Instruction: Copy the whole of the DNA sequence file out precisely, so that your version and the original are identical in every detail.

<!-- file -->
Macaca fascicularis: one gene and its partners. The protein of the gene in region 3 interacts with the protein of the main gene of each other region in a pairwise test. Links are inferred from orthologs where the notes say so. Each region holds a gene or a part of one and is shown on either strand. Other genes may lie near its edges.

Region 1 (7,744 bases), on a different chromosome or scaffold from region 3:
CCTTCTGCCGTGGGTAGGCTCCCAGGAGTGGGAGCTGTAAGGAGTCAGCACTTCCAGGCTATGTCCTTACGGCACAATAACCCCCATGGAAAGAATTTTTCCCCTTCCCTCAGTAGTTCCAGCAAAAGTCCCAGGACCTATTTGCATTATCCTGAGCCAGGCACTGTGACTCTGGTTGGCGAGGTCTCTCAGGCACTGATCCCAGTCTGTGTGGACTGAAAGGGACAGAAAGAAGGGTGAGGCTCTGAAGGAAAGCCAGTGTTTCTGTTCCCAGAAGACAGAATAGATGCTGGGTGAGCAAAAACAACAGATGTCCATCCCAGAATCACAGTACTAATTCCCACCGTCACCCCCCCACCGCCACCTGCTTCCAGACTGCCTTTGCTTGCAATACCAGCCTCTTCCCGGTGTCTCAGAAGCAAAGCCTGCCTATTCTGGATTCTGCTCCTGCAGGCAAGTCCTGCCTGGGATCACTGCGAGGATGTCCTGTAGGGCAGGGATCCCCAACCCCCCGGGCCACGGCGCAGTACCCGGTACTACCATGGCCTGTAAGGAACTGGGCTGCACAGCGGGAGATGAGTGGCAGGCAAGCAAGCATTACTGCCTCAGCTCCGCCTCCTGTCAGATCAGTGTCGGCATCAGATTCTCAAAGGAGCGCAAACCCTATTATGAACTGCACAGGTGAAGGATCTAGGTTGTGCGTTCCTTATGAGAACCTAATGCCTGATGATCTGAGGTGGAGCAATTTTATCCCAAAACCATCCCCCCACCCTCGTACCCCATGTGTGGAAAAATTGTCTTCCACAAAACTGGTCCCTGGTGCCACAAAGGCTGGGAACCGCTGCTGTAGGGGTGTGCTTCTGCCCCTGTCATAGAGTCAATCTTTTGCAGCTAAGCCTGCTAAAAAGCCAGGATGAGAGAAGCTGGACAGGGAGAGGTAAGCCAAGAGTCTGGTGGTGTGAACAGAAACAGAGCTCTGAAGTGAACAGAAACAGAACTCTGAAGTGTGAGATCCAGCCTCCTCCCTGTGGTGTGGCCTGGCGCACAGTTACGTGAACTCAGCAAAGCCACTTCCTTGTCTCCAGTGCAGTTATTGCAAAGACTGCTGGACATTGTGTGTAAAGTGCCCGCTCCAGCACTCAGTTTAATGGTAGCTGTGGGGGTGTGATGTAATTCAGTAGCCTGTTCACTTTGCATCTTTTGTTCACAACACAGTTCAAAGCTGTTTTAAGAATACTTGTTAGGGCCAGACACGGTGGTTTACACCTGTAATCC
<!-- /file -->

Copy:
Macaca fascicularis: one gene and its partners. The protein of the gene in region 3 interacts with the protein of the main gene of each other region in a pairwise test. Links are inferred from orthologs where the notes say so. Each region holds a gene or a part of one and is shown on either strand. Other genes may lie near its edges.

Region 1 (7,744 bases), on a different chromosome or scaffold from region 3:
CCTTCTGCCGTGGGTAGGCTCCCAGGAGTGGGAGCTGTAAGGAGTCAGCACTTCCAGGCTATGTCCTTACGGCACAATAACCCCCATGGAAAGAATTTTTCCCCTTCCCTCAGTAGTTCCAGCAAAAGTCCCAGGACCTATTTGCATTATCCTGAGCCAGGCACTGTGACTCTGGTTGGCGAGGTCTCTCAGGCACTGATCCCAGTCTGTGTGGACTGAAAGGGACAGAAAGAAGGGTGAGGCTCTGAAGGAAAGCCAGTGTTTCTGTTCCCAGAAGACAGAATAGATGCTGGGTGAGCAAAAACAACAGATGTCCATCCCAGAATCACAGTACTAATTCCCACCGTCACCCCCCCACCGCCACCTGCTTCCAGACTGCCTTTGCTTGCAATACCAGCCTCTTCCCGGTGTCTCAGAAGCAAAGCCTGCCTATTCTGGATTCTGCTCCTGCAGGCAAGTCCTGCCTGGGATCACTGCGAGGATGTCCTGTAGGGCAGGGATCCCCAACCCCCCGGGCCACGGCGCAGTACCCGGTACTACCATGGCCTGTAAGGAACTGGGCTGCACAGCGGGAGATGAGTGGCAGGCAAGCAAGCATTACTGCCTCAGCTCCGCCTCCTGTCAGATCAGTGTCGGCATCAGATTCTCAAAGGAGCGCAAACCCTATTATGAACTGCACAGGTGAAGGATCTAGGTTGTGCGTTCCTTATGAGAACCTAATGCCTGATGATCTGAGGTGGAGCAATTTTATCCCAAAACCATCCCCCCACCCTCGTACCCCATGTGTGGAAAAATTGTCTTCCACAAAACTGGTCCCTGGTGCCACAAAGGCTGGGAACCGCTGCTGTAGGGGTGTGCTTCTGCCCCTGTCATAGAGTCAATCTTTTGCAGCTAAGCCTGCTAAAAAGCCAGGATGAGAGAAGCTGGACAGGGAGAGGTAAGCCAAGAGTCTGGTGGTGTGAACAGAAACAGAGCTCTGAAGTGAACAGAAACAGAACTCTGAAGTGTGAGATCCAGCCTCCTCCCTGTGGTGTGGCCTGGCGCACAGTTACGTGAACTCAGCAAAGCCACTTCCTTGTCTCCAGTGCAGTTATTGCAAAGACTGCTGGACATTGTGTGTAAAGTGCCCGCTCCAGCACTCAGTTTAATGGTAGCTGTGGGGGTGTGATGTAATTCAGTAGCCTGTTCACTTTGCATCTTTTGTTCACAACACAGTTCAAAGCTGTTTTAAGAATACTTGTTAGGGCCAGACACGGTGGTTTACACCTGTAATCC